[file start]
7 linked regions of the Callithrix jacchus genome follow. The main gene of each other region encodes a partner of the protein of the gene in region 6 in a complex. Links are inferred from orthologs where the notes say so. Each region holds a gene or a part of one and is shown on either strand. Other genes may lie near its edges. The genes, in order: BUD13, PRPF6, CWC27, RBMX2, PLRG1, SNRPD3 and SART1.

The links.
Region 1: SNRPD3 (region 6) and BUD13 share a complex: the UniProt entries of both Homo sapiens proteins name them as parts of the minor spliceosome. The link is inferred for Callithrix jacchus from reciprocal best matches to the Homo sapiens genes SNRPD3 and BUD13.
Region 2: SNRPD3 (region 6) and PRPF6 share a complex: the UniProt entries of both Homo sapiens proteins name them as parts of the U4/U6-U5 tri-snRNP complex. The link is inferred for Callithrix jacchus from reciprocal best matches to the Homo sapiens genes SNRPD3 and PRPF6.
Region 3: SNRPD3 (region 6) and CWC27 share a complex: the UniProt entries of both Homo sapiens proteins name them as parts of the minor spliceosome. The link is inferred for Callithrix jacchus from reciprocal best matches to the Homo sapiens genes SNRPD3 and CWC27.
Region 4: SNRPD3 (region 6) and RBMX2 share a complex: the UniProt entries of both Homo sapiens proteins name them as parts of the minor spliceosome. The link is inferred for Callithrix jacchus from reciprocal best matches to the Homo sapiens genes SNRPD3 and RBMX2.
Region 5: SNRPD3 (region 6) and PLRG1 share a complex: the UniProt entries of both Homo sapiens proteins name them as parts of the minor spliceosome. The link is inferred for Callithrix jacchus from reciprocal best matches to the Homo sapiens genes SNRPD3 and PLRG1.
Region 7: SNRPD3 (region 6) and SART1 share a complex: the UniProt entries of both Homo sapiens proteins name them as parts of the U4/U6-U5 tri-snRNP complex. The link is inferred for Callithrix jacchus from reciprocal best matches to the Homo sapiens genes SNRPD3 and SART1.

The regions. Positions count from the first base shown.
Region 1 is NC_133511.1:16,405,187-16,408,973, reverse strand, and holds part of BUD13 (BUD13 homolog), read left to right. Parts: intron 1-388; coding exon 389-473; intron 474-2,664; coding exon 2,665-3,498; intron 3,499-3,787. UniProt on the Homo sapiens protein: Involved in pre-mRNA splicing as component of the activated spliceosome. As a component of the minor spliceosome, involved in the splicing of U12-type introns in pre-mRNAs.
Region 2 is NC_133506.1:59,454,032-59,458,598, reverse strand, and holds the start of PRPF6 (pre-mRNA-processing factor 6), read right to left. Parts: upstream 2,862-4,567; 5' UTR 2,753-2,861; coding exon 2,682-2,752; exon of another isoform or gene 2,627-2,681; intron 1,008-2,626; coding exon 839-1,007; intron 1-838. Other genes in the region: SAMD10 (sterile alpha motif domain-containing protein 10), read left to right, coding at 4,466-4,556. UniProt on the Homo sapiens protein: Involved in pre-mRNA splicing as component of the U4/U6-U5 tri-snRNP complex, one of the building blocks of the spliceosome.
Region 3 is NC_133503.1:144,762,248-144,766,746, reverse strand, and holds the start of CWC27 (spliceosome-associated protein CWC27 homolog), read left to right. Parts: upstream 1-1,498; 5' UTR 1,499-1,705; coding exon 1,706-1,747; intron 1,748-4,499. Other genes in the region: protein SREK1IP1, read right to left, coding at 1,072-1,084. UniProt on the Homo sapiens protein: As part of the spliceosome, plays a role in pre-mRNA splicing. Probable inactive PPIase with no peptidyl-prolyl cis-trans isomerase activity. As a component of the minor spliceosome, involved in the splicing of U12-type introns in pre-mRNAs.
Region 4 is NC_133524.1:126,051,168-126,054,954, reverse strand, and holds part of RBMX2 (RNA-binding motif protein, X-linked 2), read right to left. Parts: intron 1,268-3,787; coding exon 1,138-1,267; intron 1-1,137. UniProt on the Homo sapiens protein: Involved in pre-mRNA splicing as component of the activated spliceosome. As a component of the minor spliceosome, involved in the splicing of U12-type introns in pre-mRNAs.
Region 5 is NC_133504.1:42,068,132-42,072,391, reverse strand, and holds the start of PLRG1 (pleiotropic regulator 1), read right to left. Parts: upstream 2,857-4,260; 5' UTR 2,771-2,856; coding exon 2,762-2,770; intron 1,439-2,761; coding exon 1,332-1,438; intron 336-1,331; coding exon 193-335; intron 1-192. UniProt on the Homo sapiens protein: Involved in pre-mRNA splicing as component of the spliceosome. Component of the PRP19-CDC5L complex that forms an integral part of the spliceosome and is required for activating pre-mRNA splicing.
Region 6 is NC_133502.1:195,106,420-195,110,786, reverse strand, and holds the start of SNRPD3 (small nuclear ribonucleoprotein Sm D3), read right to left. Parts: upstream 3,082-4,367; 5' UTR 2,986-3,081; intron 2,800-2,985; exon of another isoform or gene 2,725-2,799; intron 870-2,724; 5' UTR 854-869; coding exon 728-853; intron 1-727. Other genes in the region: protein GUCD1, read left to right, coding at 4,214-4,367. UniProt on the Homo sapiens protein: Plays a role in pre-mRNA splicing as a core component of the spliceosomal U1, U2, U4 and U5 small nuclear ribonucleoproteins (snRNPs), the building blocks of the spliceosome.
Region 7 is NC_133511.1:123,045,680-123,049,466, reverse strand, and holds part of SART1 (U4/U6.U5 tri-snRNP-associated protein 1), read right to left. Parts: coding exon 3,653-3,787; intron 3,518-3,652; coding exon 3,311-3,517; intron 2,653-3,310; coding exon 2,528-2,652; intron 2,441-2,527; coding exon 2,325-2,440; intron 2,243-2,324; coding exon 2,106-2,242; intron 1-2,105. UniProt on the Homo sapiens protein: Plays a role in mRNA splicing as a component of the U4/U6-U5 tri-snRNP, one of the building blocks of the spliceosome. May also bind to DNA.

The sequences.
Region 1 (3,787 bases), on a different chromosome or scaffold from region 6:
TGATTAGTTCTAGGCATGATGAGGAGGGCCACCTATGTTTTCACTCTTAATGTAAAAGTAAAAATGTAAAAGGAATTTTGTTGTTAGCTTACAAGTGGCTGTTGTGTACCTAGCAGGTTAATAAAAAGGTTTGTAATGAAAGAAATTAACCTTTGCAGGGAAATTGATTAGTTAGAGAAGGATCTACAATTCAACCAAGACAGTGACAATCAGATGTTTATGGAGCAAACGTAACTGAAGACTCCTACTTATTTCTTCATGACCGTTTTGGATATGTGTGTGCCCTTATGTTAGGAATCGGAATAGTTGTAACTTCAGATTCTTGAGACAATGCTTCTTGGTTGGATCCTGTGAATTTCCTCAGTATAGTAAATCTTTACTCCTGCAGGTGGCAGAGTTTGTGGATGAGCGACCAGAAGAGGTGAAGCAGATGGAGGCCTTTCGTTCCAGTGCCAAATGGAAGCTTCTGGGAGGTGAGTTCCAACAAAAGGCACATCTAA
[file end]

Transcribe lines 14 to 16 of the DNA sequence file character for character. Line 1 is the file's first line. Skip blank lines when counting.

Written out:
Region 5 is NC_133504.1:42,068,132-42,072,391, reverse strand, and holds the start of PLRG1 (pleiotropic regulator 1), read right to left. Parts: upstream 2,857-4,260; 5' UTR 2,771-2,856; coding exon 2,762-2,770; intron 1,439-2,761; coding exon 1,332-1,438; intron 336-1,331; coding exon 193-335; intron 1-192. UniProt on the Homo sapiens protein: Involved in pre-mRNA splicing as component of the spliceosome. Component of the PRP19-CDC5L complex that forms an integral part of the spliceosome and is required for activating pre-mRNA splicing.
Region 6 is NC_133502.1:195,106,420-195,110,786, reverse strand, and holds the start of SNRPD3 (small nuclear ribonucleoprotein Sm D3), read right to left. Parts: upstream 3,082-4,367; 5' UTR 2,986-3,081; intron 2,800-2,985; exon of another isoform or gene 2,725-2,799; intron 870-2,724; 5' UTR 854-869; coding exon 728-853; intron 1-727. Other genes in the region: protein GUCD1, read left to right, coding at 4,214-4,367. UniProt on the Homo sapiens protein: Plays a role in pre-mRNA splicing as a core component of the spliceosomal U1, U2, U4 and U5 small nuclear ribonucleoproteins (snRNPs), the building blocks of the spliceosome.
Region 7 is NC_133511.1:123,045,680-123,049,466, reverse strand, and holds part of SART1 (U4/U6.U5 tri-snRNP-associated protein 1), read right to left. Parts: coding exon 3,653-3,787; intron 3,518-3,652; coding exon 3,311-3,517; intron 2,653-3,310; coding exon 2,528-2,652; intron 2,441-2,527; coding exon 2,325-2,440; intron 2,243-2,324; coding exon 2,106-2,242; intron 1-2,105. UniProt on the Homo sapiens protein: Plays a role in mRNA splicing as a component of the U4/U6-U5 tri-snRNP, one of the building blocks of the spliceosome. May also bind to DNA.